Taking Action Against Rhino Poaching: The Safari Club International Foundation
by OUTDOOR HUB REPORTERS on FEBRUARY 24, 2012
submitted by: AGNIESZKA SPIESZNY – Original post.
It’s become a hot-button issue since the price of rhinoceros horn increased. Poachers are scrambling to deliver the valuable product where demand is high. The rhino was a nearly extinct species in Africa one century ago, but through intense conservation efforts its population flourished.
Now in 2012, the rhinoceros has been hunted to extinction in Vietnam and now buyers are paying a high price for the horn that they believe cures cancer. It is estimated that there is one rhino killed for its horn every 18 hours in Africa. Last year, there were almost 450 rhinos killed. That number has skyrocketed considering that there were only about 15 rhinos killed per year in previous years when the price of the horn was lower.
Safari Club International Foundation President Joe Hosmer vehemently opposes the poaching. “I believe it to be absolutely horrendous,” Hosmer said. The SCI Foundation (SCIF) is battling the issue throughout the entire African continent at the governmental level.
SCIF has an office in Pretoria, South Africa where they are able to monitor all rhino activity on a routine basis. Their main objective is to make sure each country involved knows what other countries are doing. “If there are known poachers in an area we make sure to send out a warning.”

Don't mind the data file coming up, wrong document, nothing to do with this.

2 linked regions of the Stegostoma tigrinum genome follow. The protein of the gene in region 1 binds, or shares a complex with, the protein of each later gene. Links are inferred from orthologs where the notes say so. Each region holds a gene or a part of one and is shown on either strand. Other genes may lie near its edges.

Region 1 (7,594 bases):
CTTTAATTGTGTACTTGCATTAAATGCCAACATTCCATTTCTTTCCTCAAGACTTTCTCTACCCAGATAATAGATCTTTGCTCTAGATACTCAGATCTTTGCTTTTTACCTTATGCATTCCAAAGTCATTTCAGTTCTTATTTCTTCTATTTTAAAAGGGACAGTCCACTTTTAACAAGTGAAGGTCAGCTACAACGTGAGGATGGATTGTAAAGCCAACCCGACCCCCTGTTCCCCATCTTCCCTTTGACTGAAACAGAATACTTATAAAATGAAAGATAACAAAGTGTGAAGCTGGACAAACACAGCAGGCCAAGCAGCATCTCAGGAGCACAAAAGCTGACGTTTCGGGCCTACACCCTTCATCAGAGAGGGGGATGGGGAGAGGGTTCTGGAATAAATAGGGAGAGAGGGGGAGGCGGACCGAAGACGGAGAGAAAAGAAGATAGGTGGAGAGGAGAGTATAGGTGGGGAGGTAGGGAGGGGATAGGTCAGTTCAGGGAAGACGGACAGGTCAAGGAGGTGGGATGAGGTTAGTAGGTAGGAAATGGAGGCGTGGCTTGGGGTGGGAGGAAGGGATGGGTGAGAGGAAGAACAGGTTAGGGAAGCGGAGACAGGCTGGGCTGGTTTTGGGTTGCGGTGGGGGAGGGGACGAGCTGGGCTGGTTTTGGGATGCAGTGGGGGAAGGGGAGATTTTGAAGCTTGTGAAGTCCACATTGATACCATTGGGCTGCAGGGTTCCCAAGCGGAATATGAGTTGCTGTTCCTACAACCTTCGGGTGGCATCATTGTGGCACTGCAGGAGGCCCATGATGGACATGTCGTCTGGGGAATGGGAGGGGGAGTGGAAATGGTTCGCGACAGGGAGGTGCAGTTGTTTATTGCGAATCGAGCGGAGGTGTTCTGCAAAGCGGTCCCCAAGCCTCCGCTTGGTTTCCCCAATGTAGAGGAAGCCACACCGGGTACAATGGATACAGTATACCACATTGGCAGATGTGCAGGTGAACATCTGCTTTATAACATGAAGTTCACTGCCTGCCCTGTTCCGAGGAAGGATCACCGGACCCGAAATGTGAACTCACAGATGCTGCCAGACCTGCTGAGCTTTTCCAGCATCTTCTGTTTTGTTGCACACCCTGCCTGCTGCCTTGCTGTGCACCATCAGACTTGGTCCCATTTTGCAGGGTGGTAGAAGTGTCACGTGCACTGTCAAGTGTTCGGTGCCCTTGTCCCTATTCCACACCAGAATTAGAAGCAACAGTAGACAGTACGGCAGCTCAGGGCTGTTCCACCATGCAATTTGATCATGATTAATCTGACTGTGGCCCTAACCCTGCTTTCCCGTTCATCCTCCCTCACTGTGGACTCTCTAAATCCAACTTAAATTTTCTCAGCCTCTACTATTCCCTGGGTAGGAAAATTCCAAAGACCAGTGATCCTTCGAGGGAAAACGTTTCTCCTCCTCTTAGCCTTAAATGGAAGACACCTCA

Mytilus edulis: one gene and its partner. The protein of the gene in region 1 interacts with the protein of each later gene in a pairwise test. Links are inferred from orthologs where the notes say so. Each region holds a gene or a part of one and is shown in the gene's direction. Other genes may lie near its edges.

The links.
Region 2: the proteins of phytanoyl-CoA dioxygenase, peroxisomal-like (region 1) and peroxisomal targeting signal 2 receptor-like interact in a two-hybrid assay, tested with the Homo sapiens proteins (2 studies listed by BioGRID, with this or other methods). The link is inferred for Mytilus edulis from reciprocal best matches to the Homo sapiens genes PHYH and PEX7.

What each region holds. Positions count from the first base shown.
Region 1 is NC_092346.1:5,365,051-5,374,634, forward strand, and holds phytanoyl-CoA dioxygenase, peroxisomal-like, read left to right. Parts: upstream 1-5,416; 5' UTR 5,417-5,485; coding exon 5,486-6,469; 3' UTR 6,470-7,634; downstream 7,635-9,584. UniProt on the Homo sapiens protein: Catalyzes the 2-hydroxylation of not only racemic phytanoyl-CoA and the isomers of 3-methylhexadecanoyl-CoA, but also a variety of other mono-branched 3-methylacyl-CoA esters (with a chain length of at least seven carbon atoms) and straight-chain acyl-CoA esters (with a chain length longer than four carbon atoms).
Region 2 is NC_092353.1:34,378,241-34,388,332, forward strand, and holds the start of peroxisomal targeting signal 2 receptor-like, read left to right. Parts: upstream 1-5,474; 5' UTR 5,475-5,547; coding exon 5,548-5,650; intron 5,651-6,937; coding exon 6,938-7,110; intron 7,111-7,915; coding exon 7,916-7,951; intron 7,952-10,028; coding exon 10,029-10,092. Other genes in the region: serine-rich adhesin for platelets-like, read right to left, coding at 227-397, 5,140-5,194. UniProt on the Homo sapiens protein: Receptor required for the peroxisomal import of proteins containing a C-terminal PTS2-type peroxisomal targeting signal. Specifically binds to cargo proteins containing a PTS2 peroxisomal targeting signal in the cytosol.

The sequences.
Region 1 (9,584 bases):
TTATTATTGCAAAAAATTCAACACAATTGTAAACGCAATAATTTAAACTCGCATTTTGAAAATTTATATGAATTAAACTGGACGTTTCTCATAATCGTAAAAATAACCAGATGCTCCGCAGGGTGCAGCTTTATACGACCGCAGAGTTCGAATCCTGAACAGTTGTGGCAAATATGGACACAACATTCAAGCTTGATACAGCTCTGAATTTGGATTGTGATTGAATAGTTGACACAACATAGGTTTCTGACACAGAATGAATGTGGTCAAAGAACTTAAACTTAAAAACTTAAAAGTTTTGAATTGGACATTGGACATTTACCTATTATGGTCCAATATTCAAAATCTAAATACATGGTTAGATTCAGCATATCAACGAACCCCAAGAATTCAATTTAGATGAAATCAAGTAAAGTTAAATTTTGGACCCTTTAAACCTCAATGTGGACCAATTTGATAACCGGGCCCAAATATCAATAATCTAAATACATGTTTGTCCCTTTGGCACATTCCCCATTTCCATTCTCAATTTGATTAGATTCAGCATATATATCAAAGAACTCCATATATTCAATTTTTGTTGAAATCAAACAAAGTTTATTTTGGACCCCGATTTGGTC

In partnership with the Friedkin Conservation Fund, SCIF has acquired a micro-light (or ultra-light) hang-glider which runs daily patrols over thousands of acres of rhino habitat. If suspicious activity is spotted, the pilot will get GPS coordinates of the location and then a ground crew that is associated with the government will go in to investigate.
So far, with the help of SCIF, Swaziland tells one of the most successful anti-poaching stories. The country has only had three rhinos poached, but in turn has shot three poachers who opened fire on rangers who caught the three men.
Hosmer said there have been plenty more poachers already stopped, although efforts are far from over. Facilities in Zimbabwe continue to monitor a number of rhinoceros that were moved from a park to a confined area where they are physically guarded until the issue is resolved.
The issue is taken on one day at a time. Just recently rhino poaching received more national attention through a report on NBC’s “Rock Center with Brian Williams”. Below is a clip of the segment. A link to all the segments is available on Hosmer’s blog.